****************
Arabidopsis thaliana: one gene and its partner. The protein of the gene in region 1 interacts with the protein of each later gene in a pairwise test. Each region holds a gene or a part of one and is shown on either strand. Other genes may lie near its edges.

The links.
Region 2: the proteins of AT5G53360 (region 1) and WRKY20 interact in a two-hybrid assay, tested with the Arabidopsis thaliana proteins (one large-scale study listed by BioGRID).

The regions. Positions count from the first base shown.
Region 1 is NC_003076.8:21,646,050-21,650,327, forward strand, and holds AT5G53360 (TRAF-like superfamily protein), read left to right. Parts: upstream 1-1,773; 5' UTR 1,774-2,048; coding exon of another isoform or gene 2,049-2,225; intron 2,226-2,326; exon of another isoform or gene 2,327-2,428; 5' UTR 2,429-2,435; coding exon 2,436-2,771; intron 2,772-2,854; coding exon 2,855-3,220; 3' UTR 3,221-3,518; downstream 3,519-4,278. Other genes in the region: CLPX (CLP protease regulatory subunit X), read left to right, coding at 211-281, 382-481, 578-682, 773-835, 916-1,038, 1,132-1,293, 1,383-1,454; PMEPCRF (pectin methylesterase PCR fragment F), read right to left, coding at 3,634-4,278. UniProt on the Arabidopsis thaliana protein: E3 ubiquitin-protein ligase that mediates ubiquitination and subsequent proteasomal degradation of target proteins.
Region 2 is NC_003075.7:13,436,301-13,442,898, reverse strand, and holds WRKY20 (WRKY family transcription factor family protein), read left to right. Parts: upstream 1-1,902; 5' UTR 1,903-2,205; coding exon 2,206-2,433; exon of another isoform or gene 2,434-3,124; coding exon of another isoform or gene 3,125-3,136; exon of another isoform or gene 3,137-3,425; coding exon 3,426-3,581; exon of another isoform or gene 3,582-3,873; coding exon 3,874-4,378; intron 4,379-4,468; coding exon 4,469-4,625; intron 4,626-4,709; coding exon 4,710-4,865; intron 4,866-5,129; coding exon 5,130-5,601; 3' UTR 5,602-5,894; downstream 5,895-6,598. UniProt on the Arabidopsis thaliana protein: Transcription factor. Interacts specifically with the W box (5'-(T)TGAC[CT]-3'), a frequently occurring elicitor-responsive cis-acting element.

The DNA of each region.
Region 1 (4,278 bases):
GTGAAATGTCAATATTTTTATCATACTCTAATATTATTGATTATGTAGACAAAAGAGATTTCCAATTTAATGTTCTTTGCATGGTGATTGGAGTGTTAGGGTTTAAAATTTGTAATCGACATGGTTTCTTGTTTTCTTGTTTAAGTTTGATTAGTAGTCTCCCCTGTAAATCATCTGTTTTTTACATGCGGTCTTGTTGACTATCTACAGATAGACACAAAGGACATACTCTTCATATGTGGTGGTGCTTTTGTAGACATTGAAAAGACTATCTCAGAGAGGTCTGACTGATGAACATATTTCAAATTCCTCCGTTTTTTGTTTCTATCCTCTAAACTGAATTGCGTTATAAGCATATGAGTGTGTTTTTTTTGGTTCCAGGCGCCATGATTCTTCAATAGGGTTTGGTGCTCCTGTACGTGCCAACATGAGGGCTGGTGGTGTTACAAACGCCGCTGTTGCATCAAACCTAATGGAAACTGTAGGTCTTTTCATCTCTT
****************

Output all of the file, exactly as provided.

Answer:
Arabidopsis thaliana: one gene and its partner. The protein of the gene in region 1 interacts with the protein of each later gene in a pairwise test. Each region holds a gene or a part of one and is shown on either strand. Other genes may lie near its edges.

The links.
Region 2: the proteins of AT5G53360 (region 1) and WRKY20 interact in a two-hybrid assay, tested with the Arabidopsis thaliana proteins (one large-scale study listed by BioGRID).

The regions. Positions count from the first base shown.
Region 1 is NC_003076.8:21,646,050-21,650,327, forward strand, and holds AT5G53360 (TRAF-like superfamily protein), read left to right. Parts: upstream 1-1,773; 5' UTR 1,774-2,048; coding exon of another isoform or gene 2,049-2,225; intron 2,226-2,326; exon of another isoform or gene 2,327-2,428; 5' UTR 2,429-2,435; coding exon 2,436-2,771; intron 2,772-2,854; coding exon 2,855-3,220; 3' UTR 3,221-3,518; downstream 3,519-4,278. Other genes in the region: CLPX (CLP protease regulatory subunit X), read left to right, coding at 211-281, 382-481, 578-682, 773-835, 916-1,038, 1,132-1,293, 1,383-1,454; PMEPCRF (pectin methylesterase PCR fragment F), read right to left, coding at 3,634-4,278. UniProt on the Arabidopsis thaliana protein: E3 ubiquitin-protein ligase that mediates ubiquitination and subsequent proteasomal degradation of target proteins.
Region 2 is NC_003075.7:13,436,301-13,442,898, reverse strand, and holds WRKY20 (WRKY family transcription factor family protein), read left to right. Parts: upstream 1-1,902; 5' UTR 1,903-2,205; coding exon 2,206-2,433; exon of another isoform or gene 2,434-3,124; coding exon of another isoform or gene 3,125-3,136; exon of another isoform or gene 3,137-3,425; coding exon 3,426-3,581; exon of another isoform or gene 3,582-3,873; coding exon 3,874-4,378; intron 4,379-4,468; coding exon 4,469-4,625; intron 4,626-4,709; coding exon 4,710-4,865; intron 4,866-5,129; coding exon 5,130-5,601; 3' UTR 5,602-5,894; downstream 5,895-6,598. UniProt on the Arabidopsis thaliana protein: Transcription factor. Interacts specifically with the W box (5'-(T)TGAC[CT]-3'), a frequently occurring elicitor-responsive cis-acting element.

The DNA of each region.
Region 1 (4,278 bases):
GTGAAATGTCAATATTTTTATCATACTCTAATATTATTGATTATGTAGACAAAAGAGATTTCCAATTTAATGTTCTTTGCATGGTGATTGGAGTGTTAGGGTTTAAAATTTGTAATCGACATGGTTTCTTGTTTTCTTGTTTAAGTTTGATTAGTAGTCTCCCCTGTAAATCATCTGTTTTTTACATGCGGTCTTGTTGACTATCTACAGATAGACACAAAGGACATACTCTTCATATGTGGTGGTGCTTTTGTAGACATTGAAAAGACTATCTCAGAGAGGTCTGACTGATGAACATATTTCAAATTCCTCCGTTTTTTGTTTCTATCCTCTAAACTGAATTGCGTTATAAGCATATGAGTGTGTTTTTTTTGGTTCCAGGCGCCATGATTCTTCAATAGGGTTTGGTGCTCCTGTACGTGCCAACATGAGGGCTGGTGGTGTTACAAACGCCGCTGTTGCATCAAACCTAATGGAAACTGTAGGTCTTTTCATCTCTT